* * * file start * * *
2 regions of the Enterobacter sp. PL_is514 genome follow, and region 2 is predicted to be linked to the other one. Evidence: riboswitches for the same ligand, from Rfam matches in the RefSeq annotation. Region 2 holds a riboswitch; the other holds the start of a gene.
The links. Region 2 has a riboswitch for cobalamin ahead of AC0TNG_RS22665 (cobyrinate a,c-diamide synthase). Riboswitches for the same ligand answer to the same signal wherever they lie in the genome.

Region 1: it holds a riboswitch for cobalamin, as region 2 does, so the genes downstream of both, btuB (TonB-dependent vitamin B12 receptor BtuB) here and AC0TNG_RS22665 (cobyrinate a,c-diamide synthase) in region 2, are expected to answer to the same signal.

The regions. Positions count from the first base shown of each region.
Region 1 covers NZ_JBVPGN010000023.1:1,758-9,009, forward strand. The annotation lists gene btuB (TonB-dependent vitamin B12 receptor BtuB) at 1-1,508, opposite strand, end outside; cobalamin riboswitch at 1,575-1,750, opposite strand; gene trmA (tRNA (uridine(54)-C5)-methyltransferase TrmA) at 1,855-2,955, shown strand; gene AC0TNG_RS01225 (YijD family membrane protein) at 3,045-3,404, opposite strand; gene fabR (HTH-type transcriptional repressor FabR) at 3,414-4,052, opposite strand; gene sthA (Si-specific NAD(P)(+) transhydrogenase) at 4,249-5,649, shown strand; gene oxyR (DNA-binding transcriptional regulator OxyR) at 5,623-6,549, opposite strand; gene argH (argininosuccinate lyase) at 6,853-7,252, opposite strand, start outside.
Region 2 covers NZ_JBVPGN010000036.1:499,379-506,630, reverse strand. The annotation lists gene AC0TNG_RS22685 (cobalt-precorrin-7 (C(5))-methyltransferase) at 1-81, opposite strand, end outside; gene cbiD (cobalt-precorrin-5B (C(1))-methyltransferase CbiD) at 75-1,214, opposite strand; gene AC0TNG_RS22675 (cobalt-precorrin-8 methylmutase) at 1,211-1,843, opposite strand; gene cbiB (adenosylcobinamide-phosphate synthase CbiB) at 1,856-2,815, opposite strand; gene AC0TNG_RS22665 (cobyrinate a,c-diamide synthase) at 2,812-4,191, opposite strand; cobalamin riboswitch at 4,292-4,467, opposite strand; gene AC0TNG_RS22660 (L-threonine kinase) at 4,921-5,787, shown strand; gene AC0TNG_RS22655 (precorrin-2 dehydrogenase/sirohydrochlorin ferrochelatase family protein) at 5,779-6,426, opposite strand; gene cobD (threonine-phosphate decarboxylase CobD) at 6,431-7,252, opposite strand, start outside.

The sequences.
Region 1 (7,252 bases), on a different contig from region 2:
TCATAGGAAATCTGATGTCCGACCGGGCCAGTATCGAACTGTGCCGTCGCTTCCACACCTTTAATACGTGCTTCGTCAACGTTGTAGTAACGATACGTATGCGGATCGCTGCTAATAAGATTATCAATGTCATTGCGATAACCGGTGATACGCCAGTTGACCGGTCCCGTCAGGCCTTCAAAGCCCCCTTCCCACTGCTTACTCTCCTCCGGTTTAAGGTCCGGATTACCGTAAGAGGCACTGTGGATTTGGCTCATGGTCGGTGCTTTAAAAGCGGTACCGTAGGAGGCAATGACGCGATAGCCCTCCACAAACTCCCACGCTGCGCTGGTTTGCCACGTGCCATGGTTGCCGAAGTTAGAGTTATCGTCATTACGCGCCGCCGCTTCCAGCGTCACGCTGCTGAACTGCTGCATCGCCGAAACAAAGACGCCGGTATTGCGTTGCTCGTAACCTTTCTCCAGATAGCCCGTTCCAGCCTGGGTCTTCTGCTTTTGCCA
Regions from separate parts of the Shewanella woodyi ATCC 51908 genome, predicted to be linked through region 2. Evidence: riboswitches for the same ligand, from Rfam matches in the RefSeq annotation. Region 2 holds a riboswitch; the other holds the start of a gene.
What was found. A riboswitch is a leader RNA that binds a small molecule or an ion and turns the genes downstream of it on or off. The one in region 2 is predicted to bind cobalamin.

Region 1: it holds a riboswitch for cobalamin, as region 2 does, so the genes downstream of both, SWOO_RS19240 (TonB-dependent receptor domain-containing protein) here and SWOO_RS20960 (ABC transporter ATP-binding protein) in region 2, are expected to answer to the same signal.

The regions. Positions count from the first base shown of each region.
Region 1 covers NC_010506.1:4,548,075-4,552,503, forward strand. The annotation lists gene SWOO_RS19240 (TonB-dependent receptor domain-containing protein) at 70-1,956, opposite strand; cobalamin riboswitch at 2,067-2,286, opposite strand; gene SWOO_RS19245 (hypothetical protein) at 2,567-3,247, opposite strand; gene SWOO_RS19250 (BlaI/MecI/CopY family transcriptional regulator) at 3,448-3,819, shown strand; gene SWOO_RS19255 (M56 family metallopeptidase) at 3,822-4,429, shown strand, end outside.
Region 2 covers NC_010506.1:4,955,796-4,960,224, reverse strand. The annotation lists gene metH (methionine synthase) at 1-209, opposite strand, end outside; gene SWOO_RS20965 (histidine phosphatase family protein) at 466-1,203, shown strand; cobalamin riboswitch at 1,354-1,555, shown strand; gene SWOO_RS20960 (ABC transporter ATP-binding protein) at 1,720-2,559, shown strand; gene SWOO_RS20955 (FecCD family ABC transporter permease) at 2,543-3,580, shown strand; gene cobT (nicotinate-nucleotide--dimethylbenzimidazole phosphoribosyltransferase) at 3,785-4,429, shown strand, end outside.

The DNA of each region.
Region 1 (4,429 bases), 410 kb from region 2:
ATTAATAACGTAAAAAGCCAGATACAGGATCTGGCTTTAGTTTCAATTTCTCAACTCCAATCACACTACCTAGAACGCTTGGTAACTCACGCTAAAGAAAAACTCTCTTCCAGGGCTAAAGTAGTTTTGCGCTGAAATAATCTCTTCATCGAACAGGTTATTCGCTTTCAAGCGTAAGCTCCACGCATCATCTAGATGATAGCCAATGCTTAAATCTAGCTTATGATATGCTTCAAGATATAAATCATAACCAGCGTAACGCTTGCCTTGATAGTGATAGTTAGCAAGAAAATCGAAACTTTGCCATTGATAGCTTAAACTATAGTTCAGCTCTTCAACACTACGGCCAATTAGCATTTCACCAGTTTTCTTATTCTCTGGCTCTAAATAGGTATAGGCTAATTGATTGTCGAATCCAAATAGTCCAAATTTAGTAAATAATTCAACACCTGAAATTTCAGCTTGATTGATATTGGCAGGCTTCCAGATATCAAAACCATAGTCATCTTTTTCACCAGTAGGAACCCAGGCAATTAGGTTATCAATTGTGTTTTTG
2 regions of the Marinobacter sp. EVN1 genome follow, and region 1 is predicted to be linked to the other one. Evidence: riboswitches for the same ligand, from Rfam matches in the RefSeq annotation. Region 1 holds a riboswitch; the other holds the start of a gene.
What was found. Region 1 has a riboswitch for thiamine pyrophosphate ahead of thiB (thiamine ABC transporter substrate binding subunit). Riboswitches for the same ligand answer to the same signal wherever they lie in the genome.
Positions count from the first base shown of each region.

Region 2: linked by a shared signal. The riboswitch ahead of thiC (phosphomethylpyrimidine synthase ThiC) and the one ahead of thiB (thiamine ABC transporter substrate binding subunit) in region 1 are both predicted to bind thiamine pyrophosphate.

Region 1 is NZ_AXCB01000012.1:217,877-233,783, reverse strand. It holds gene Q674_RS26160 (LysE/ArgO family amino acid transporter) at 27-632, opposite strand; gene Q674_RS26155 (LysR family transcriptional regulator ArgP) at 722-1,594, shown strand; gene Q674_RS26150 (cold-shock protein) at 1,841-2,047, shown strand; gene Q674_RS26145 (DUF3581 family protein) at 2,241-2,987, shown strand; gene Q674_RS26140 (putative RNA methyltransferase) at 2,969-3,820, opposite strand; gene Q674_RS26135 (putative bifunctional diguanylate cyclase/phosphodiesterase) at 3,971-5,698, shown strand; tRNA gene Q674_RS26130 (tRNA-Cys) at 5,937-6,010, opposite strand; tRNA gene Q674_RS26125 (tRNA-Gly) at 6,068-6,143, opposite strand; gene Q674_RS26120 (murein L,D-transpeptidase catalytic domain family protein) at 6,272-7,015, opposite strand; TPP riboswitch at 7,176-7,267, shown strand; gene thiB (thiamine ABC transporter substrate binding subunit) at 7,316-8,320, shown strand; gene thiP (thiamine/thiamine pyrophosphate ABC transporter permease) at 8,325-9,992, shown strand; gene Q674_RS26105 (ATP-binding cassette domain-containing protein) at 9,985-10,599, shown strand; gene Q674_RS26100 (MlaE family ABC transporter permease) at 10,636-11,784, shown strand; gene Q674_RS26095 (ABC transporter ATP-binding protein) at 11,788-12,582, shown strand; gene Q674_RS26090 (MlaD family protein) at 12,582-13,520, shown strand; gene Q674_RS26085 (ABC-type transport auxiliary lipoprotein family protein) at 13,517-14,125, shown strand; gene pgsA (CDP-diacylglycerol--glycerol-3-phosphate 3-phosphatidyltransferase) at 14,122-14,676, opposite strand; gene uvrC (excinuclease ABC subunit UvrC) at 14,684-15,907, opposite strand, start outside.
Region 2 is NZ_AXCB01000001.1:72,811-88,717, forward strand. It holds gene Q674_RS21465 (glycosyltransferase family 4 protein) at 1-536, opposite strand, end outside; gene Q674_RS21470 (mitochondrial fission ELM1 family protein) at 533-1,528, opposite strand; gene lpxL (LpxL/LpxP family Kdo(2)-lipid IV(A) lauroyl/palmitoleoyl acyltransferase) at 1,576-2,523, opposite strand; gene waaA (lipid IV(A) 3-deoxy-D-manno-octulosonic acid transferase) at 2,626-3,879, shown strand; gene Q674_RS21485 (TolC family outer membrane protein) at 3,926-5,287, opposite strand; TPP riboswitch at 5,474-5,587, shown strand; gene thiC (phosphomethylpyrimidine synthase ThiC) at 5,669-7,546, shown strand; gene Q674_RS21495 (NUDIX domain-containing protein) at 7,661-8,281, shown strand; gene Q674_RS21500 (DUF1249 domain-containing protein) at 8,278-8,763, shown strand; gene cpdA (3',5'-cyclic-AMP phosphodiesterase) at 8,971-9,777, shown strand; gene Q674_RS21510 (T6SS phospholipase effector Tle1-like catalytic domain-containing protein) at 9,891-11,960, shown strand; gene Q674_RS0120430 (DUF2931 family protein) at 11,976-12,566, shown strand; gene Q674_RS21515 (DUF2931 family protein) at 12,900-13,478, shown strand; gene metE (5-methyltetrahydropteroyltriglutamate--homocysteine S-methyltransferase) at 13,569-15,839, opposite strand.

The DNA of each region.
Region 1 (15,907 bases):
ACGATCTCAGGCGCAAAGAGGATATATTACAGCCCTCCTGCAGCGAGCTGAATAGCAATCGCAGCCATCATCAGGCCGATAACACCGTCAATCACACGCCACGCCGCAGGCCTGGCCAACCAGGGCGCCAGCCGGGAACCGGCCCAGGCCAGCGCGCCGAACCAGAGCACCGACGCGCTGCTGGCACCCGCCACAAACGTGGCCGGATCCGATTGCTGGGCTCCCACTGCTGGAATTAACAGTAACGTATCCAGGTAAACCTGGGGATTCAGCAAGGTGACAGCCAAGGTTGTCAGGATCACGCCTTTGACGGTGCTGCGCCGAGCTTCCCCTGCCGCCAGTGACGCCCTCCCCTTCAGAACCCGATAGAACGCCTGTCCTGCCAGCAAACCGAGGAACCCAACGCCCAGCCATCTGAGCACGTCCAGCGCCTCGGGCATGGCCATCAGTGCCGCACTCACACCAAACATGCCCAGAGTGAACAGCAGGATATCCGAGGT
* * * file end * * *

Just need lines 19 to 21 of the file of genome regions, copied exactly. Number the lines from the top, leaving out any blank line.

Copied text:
2 regions of the Marinobacter sp. EVN1 genome follow, and region 1 is predicted to be linked to the other one. Evidence: riboswitches for the same ligand, from Rfam matches in the RefSeq annotation. Region 1 holds a riboswitch; the other holds the start of a gene.
What was found. Region 1 has a riboswitch for thiamine pyrophosphate ahead of thiB (thiamine ABC transporter substrate binding subunit). Riboswitches for the same ligand answer to the same signal wherever they lie in the genome.
Positions count from the first base shown of each region.